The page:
6.30am and CBC Radio Saskatchewan awakens me with the ‘news’ (at this point, it’s not new -) that there is yet another Extreme Cold Warning and the temperature outside is in the -30s with windchills in the -40s. Joy! Just what I needed. This morning feels more brutal than most because we are abruptly forced back into our unpleasant routines after a week off for the school holiday and Family Day. No one wants to get up today.
The next piece on the radio is the good news that Regina Transit are finally considering running a bus route to the airport. FINALLY! Thank you Councillor Stevens… And then, the ‘In Your Shoes’ segment, where they apparently sent an intrepid journalist to travel by bus for a day to, and I quote, ‘find out why more people don’t’.
I’m sorry, Mr. Bryan Eneas, but you are not in my shoes.
Predictably, he’s late for work, misses bus connections and discovers that taking the bus takes more than twice the time that driving does. Then, halfway through the day, he gives up because he doesn’t want his kid freezing to death waiting half an hour for a bus in the extreme cold. I am certainly not going to condemn him for that – no one should be out for that length of time when it is so dangerously cold, particularly not a child when you have other options. But, and this is a big BUT: he had other options. He got his wife to come pick them up. In a car.
It’s now 7.30 and we are all up and dressed and all somewhere near fully conscious. Breakfast has been forced into small mouths, and we are about to start the battle of getting one beastling in one direction to school, the other in the opposite direction to daycare, husband downtown to work by 8am, and myself 5km away to work by 8.30am, and all of us kitted out in enough clothing to survive the journeys without frostbite.
Beastling-the-younger’s latest phobia (always Serious and Dramatic, never lasting more than a couple of weeks) is her utter disgust and discomfort of having her socks wrinkle up around her toes. Apparently, this morning’s sock endeavour was Unacceptable For Happiness, and she screeches in horror when I try to get her snow boot on. For the next three and a half minutes, she is inconsolable, pathetically tugging at the offending sock and sobbing her heart out. I remove the sock, replace it straighter, and immediately peace returns.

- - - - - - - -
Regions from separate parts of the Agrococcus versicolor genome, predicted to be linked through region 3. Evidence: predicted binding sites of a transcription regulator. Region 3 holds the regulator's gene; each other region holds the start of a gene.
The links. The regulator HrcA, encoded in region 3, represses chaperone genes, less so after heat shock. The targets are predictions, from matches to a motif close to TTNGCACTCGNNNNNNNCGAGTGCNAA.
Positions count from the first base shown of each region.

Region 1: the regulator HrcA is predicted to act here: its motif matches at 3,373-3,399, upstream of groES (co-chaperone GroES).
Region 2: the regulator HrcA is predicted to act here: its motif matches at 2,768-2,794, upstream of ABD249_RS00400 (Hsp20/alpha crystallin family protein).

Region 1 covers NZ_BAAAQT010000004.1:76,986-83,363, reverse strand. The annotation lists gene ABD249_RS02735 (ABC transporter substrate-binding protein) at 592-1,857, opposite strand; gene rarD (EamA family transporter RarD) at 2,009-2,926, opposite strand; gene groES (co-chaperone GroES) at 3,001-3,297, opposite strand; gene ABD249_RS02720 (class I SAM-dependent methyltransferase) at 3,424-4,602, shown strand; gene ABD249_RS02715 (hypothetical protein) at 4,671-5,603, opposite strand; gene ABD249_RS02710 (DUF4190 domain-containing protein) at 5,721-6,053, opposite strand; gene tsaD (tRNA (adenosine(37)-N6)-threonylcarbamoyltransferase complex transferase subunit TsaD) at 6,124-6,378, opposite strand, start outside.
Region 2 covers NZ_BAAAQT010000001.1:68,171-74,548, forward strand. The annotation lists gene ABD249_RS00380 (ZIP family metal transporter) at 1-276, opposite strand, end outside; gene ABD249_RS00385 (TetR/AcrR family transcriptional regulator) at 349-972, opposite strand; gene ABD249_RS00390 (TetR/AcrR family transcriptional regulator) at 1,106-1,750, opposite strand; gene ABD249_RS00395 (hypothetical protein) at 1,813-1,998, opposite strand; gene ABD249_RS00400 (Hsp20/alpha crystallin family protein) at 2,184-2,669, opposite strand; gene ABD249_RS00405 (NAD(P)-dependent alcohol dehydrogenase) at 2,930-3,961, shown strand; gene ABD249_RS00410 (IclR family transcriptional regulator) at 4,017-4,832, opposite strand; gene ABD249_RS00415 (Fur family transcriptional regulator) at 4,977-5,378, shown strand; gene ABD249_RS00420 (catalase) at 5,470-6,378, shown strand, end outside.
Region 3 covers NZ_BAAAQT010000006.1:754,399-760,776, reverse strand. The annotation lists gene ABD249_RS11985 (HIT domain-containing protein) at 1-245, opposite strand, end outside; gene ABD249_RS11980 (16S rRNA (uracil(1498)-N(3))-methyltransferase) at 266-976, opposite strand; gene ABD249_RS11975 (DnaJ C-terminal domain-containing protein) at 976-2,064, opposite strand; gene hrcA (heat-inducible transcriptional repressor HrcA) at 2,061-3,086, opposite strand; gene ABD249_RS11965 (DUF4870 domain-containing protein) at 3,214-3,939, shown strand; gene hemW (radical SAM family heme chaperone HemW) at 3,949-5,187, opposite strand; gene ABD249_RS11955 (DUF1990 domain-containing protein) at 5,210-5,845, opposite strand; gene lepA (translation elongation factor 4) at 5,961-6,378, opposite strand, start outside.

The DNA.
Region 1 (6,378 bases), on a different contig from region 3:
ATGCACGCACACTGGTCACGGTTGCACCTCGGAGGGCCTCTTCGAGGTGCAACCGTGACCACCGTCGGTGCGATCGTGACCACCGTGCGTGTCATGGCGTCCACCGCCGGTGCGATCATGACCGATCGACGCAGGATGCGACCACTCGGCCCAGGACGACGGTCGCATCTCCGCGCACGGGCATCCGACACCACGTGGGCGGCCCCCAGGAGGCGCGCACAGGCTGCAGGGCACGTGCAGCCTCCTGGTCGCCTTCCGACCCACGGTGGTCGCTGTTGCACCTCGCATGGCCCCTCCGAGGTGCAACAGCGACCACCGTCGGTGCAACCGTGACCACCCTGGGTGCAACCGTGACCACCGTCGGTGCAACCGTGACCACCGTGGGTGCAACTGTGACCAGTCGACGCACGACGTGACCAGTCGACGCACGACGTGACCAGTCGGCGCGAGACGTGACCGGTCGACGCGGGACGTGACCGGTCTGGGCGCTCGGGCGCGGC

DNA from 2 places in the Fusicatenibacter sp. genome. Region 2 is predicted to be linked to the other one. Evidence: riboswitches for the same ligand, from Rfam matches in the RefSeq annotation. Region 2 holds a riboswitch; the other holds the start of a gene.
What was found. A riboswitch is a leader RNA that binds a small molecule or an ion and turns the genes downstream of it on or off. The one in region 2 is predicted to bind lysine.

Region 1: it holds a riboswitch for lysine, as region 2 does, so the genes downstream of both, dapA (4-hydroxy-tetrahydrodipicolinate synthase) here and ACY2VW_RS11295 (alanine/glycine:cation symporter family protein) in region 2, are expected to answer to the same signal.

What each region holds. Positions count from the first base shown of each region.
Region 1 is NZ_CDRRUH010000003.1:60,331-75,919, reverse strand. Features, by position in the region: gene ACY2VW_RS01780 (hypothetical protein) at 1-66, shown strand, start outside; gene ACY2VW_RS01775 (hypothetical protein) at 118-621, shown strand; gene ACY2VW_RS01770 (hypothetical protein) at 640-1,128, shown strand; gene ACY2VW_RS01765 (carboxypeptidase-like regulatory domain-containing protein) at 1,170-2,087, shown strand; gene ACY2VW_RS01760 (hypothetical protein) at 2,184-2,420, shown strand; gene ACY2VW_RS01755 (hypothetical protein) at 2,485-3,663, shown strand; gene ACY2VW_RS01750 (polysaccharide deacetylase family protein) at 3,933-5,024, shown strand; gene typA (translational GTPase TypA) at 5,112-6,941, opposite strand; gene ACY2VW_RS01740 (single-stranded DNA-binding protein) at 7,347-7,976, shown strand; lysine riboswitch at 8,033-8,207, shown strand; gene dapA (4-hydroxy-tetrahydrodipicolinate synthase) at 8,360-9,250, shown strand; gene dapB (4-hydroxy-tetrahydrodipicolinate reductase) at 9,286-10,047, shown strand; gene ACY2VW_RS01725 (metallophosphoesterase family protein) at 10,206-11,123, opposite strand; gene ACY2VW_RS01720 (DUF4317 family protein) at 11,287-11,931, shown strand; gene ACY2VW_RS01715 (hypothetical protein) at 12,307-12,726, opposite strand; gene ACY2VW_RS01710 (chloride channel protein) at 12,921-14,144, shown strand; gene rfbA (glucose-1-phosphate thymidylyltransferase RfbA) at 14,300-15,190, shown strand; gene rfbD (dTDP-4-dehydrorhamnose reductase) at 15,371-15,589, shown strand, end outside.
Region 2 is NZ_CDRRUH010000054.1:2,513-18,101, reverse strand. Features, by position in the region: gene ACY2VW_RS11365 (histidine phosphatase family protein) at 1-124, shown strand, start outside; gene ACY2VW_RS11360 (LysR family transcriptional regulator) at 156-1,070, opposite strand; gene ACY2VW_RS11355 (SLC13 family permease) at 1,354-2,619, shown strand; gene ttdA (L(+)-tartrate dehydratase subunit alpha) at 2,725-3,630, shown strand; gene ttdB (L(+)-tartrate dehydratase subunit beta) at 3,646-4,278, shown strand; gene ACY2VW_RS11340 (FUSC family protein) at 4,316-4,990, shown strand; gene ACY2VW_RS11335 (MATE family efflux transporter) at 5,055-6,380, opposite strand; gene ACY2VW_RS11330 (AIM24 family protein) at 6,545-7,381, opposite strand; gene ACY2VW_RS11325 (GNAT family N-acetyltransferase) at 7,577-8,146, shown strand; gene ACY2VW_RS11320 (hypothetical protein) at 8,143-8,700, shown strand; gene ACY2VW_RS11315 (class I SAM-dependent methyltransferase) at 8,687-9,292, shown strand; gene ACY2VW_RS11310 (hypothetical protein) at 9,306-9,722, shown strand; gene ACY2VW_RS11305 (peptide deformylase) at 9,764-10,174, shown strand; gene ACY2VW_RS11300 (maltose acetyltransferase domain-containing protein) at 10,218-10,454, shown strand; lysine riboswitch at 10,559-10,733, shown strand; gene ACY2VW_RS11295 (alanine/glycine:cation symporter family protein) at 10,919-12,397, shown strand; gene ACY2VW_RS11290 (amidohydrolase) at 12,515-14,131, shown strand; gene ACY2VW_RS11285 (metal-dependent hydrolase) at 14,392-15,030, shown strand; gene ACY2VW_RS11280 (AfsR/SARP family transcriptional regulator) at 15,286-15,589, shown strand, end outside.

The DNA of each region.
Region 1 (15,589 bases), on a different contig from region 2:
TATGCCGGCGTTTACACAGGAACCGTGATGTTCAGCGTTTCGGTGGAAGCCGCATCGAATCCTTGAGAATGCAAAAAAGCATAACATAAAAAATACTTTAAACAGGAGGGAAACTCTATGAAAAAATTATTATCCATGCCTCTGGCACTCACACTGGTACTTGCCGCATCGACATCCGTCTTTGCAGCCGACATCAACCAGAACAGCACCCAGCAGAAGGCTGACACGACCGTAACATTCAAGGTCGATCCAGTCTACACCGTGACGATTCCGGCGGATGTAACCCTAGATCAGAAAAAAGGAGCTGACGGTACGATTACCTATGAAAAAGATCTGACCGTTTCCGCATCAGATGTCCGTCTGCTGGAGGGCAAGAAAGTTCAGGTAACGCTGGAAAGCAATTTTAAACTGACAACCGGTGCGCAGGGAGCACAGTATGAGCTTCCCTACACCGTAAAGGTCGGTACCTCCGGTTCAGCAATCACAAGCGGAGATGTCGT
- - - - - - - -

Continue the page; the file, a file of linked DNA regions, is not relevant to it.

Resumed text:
7.36am: Husband and beastling the younger leave the house. If another Sock Incident can be avoided when she has to remove all the snow gear two blocks later at daycare, husband should make it to work on time on foot.
This leaves me with Beastling-the-Elder, who has decided that her snow pants are far too Uncool and she would rather get cold than wear them over her favourite leggings. I am a great believer in picking my battles, and this is not a battle I choose to get into. She can get cold. The school is two blocks away. Still, signing school agendas, finding a lost mitt, and trying to get a brush through her hair all take time, and I start getting into Manic Mum Mode to get her out the door. 7.47am.
Together we power walk to the end of the block and I kiss her goodbye, leaving her to walk another block and cross Elphinstone on her own to get to school. Just as we part, I see my bus, the number 7 pass the end of our block. It stops opposite me and I frantically jaywalk to get to it before it pulls away from the bus stop. I don’t quite make it. As it pulls out, I run and manage to knock on the back window. Fortunately it stops and I jump on. “Try not to bang on the bus, eh?” says the driver. I apologise, and she smiles. Hardly the first time anyone has done that, I imagine. I glance at my phone. 7.49am. The bus should have passed at 7.51am.
The driver is the same woman who runs that route most mornings. She is one of the mighty few who are genuinely chipper and cheery in the very early morning. She tells everyone to have a good day! And ‘make good choices!’ as they leave the bus, along with ‘see you tomorrow!’ She knows we are all regular commuters. She knows some of us by name, particularly the kids. As we near the Cornwall Centre, she yells “We’re about 5 minutes early, so plenty of time for coffee!”.